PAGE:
History of UPTON
ADVENTURE - Shops - HISTORY & HERITAGE - Dining & Lodging
History and Engraving by John Warner Barber 1845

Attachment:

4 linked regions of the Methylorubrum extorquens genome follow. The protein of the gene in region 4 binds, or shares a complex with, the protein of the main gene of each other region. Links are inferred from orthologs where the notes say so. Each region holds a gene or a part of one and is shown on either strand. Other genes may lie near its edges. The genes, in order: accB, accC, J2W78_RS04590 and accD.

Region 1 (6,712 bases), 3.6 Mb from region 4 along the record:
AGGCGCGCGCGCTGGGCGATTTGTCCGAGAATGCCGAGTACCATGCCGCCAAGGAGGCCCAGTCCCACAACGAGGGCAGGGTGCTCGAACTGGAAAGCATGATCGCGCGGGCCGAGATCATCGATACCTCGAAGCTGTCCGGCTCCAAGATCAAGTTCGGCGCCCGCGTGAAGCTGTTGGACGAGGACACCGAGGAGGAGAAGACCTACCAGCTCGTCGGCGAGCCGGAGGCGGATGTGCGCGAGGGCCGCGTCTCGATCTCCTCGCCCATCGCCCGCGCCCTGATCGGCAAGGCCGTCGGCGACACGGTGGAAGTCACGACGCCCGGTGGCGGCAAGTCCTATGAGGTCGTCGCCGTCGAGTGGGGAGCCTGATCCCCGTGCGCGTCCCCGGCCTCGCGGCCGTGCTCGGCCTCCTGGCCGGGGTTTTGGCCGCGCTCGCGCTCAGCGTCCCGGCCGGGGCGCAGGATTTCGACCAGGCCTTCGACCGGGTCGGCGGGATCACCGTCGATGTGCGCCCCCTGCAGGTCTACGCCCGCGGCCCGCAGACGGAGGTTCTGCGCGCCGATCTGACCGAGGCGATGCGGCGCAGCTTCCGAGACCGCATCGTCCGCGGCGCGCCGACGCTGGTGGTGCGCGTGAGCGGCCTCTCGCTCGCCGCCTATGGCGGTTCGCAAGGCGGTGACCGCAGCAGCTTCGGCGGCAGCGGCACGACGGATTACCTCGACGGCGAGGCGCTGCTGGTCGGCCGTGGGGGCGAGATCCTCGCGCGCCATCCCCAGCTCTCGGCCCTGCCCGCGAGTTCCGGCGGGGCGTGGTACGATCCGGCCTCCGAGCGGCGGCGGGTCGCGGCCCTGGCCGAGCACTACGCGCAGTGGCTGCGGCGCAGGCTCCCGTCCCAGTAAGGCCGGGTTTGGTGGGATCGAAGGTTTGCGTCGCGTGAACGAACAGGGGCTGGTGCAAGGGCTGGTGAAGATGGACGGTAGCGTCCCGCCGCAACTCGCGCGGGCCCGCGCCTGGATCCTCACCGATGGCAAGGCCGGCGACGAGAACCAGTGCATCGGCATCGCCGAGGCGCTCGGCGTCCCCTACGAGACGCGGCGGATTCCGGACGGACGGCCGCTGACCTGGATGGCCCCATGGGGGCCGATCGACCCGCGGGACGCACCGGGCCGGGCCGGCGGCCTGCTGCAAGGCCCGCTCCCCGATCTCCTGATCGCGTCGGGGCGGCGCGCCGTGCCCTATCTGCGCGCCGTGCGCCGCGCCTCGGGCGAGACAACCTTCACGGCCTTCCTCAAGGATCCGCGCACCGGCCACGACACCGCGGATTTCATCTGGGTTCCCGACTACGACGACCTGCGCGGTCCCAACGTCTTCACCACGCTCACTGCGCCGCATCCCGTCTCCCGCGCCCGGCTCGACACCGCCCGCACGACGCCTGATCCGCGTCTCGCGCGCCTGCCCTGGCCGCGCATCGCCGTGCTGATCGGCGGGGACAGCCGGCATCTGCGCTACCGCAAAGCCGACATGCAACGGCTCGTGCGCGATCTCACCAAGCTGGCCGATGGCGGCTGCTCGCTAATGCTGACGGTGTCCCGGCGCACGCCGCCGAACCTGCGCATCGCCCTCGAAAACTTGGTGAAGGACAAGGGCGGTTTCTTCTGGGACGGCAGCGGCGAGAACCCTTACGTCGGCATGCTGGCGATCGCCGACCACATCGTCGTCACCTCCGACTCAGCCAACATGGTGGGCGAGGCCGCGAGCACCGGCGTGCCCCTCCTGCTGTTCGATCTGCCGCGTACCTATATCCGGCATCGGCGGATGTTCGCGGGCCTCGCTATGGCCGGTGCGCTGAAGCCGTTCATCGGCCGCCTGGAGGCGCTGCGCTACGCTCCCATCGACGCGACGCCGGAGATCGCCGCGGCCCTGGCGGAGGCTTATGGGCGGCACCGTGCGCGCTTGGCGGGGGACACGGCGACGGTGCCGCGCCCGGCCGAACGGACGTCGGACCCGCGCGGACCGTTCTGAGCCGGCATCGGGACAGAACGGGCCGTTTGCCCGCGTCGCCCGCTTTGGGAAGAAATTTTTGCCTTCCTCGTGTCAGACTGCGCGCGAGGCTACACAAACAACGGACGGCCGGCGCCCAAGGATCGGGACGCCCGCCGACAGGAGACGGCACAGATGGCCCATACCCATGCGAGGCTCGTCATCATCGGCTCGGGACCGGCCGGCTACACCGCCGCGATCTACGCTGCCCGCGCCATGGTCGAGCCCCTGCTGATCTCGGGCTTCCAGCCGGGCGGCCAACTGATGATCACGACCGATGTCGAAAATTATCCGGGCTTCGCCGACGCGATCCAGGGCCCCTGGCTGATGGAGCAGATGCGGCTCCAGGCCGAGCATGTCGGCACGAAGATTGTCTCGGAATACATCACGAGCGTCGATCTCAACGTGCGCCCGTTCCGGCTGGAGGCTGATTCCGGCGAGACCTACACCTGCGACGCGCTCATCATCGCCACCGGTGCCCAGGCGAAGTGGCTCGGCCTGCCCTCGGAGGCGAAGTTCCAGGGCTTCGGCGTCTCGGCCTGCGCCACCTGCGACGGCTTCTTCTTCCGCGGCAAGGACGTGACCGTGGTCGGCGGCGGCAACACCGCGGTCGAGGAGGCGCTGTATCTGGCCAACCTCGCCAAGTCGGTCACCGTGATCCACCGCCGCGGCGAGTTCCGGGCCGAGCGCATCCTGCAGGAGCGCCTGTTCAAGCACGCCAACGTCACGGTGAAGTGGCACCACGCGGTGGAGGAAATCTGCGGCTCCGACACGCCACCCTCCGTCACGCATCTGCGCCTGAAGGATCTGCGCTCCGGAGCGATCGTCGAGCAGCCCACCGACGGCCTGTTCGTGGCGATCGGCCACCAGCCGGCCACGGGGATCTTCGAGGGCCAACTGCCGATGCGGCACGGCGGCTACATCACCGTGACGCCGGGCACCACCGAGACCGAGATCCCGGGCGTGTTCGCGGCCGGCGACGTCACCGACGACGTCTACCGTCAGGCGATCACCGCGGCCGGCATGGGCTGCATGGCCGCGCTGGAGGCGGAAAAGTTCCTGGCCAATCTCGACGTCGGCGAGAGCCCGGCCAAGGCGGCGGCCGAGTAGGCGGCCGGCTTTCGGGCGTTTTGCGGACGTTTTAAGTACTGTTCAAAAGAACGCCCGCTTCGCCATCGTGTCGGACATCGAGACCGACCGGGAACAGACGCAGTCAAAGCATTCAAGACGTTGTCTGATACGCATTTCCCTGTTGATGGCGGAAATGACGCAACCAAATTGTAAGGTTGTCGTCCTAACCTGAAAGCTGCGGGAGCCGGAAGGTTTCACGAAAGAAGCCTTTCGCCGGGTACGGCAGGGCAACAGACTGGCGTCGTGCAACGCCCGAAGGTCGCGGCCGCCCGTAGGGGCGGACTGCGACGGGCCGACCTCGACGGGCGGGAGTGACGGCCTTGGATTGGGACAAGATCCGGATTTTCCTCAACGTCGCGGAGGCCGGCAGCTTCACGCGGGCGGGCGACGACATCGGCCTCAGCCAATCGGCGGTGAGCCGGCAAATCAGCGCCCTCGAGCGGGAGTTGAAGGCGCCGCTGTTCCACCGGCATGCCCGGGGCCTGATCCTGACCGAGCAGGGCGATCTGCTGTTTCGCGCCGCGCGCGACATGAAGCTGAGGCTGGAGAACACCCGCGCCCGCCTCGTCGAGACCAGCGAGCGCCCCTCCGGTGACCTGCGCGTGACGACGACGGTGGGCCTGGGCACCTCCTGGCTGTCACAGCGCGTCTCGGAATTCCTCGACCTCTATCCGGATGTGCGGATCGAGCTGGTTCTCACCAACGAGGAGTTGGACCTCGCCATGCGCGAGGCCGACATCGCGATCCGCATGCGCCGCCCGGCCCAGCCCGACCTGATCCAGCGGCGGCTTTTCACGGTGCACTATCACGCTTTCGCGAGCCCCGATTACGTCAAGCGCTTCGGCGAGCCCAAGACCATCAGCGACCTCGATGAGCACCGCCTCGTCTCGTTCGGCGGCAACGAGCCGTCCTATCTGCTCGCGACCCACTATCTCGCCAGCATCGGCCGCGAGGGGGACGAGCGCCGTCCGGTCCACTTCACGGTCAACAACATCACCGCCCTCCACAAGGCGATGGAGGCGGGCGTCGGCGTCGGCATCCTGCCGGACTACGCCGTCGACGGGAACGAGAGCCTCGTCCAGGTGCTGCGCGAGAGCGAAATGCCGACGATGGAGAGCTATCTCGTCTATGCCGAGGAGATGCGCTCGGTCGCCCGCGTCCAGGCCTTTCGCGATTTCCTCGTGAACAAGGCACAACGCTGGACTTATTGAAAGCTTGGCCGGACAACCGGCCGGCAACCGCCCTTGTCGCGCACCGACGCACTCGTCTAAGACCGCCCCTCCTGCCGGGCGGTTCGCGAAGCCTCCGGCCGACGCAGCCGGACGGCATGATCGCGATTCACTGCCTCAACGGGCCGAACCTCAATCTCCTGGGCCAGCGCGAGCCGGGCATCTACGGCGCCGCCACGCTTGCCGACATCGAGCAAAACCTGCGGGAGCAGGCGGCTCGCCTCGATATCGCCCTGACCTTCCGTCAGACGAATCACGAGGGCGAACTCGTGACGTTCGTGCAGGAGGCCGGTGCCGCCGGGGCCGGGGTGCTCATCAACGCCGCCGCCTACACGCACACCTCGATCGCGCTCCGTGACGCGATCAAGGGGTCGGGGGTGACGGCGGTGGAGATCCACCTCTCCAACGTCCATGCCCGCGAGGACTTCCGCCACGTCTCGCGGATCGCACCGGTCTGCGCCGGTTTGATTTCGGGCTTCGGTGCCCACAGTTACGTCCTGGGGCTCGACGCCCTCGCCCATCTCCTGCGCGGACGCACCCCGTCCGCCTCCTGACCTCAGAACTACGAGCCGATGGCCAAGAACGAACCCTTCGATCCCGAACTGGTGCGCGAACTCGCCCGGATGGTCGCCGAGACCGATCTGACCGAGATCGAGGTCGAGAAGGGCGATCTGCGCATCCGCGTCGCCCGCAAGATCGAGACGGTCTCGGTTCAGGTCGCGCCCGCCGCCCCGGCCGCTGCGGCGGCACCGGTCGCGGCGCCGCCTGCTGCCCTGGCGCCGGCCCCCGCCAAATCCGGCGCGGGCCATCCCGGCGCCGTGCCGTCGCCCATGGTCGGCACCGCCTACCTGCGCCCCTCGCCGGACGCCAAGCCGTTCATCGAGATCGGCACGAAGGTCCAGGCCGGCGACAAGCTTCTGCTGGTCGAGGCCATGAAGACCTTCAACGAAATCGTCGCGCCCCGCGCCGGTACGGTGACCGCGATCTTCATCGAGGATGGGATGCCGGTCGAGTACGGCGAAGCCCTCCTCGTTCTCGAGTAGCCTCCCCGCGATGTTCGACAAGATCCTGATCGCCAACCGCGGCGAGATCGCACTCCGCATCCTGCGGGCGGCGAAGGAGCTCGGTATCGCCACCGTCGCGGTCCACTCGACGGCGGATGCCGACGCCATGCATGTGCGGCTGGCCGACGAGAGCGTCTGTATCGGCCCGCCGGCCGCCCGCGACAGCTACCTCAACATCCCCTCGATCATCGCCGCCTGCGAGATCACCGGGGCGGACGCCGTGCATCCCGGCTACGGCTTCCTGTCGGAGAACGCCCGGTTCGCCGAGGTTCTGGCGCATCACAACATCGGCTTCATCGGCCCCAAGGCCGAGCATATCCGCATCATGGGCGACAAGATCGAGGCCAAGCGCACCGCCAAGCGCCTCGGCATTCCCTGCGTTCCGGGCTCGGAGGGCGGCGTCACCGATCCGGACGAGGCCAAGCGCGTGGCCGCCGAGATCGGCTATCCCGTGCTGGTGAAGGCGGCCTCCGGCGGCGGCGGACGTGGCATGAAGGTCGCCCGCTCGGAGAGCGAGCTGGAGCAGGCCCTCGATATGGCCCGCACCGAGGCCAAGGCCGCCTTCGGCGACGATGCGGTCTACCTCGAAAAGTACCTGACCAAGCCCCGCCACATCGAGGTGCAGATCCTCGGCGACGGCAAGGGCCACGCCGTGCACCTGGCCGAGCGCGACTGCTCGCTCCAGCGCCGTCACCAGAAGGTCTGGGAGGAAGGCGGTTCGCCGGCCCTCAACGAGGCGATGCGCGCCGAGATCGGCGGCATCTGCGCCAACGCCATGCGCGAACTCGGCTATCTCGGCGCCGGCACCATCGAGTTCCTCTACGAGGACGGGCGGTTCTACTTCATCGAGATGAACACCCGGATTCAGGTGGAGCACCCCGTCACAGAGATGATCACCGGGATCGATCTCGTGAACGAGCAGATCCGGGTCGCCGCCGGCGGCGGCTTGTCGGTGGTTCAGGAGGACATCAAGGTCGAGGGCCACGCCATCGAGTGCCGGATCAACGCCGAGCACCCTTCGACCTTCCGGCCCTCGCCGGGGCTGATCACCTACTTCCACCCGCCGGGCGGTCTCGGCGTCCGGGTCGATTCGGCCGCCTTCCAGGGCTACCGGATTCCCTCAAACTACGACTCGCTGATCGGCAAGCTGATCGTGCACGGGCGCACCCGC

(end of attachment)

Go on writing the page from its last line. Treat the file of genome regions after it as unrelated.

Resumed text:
UPTON. THIS town is not an original grant, but was taken from Mendon, Sutton, and Hopkinton. It was incorporated by the general court in 1735. The first church was formed in this town soon after its Souttitni view of the central part of Upton. incorporation, and Rev. Thomas Weld ordained their pastor. He remained a few years with the people, when he was dismissed, and succeeded by Rev. Elisha Fish, (from Stonington, Conn.,) ordained in 1751. He died in 1795. The next and the present pastor, Rev. Benjamin Wood, was ordained in 1796. The society of Baptists originated about 1750, and the next year Rev. Abraham Bloss was ordained their teaching elder. This town presents a varied surface, changing from smooth to rough, and from hilly to more level ground. The soil is generally good, and is pretty well watered. A small stream, known by the name of West river, passes through the west part of the town, and flows into the Blackstone in the lower part of Oxbridge. The village consists of about 50 dwelling-houses, and a Congregational church, which is represented in the engraving. Population, 1,451. Distance, 14 miles S. E. of Worcester, and 35 from Boston. In 1837 there was 1 woollen mill ; 2 sets of ma- chinery ; 31,200 yards of cloth were manufactured ; value, $15,600; boots manufactured, 3.500 pairs; shoes, 117,699 pairs; value, $107,796 84; males employed, 156 ; females, 81 ; there were 14,000 straw bonnets manufactured; value, $35,110. 81 612 UXBRIDGE . UXBRIDGE. THIS town is composed of what was formerly the western part of Meridon. It was set off and incorporated by an act of the gene- ral court in June, 1727, and then received its present name. The Indian name was Wacantuck. It was larger at first than at present, as the north part, in 1772, was set off and made a distinct town, by the name of Northbridge. Southern view of the central part of Uxbridge, A church was gathered here in 1731, (under the direction of Rev. Joseph Dorr, of Mendon,) of which Rev. Nathan Webb was ordained pastor. He continued with the people 41 years, till his death, in 1772, and was succeeded by Rev. Hezekiah Chapman, ordained in 1774. He was dismissed in 1781, and in 1783 Rev. Josiah Spaulding suc- ceeded, who, continuing but about 4 years, was succeeded by Rev. Samuel Judson, who was ordained in 1792. Rev. Samuel Clarke was installed 'pastor of the parish church in 1833. Rev. David A. Grosvenor, the pastor of the second church, was settled in 1832. There is a Friends' church in this town. The above is a southern view of the central part of Uxbridge, taken from the residence of Rev. Mr. Grosvenor. The Unitarian church, a gothic structure, appears in the central part; the other Congregational church is seen on the left. Some of the buildings in Rogerson's village, nearly two miles from the center, are discerned in the extreme distance. Population, 2,246. Distance, 18 miles from Worcester, and 38 from Boston. This is a very pleasant and flourishing town ; the center is level and has a light soil ; the surrounding hills are moist, and better adapted to grazing and orchards. There are in the town a quarry of stone, easily wrought and highly valuable, and an iron mine, from which much ore has been taken. Uxbridge enjoys important advantages in being situated, for nearly its whole length, on the Blackstone river and canal, as well as from the water power of West and Mumford rivers, which here join the Blackstone. In 1837 there were 3 cotton mills; 11,000 spindles; 936,000 yards of cotton goods were manufactured ; value, $168,000; males employed, 130; females, 250 ; five woollen mills ; 13 sets of machinery ; 295,000 613 yards of satinet were manufactured ; value, $186,000 ; males em- ployed, 62 ; females, 66.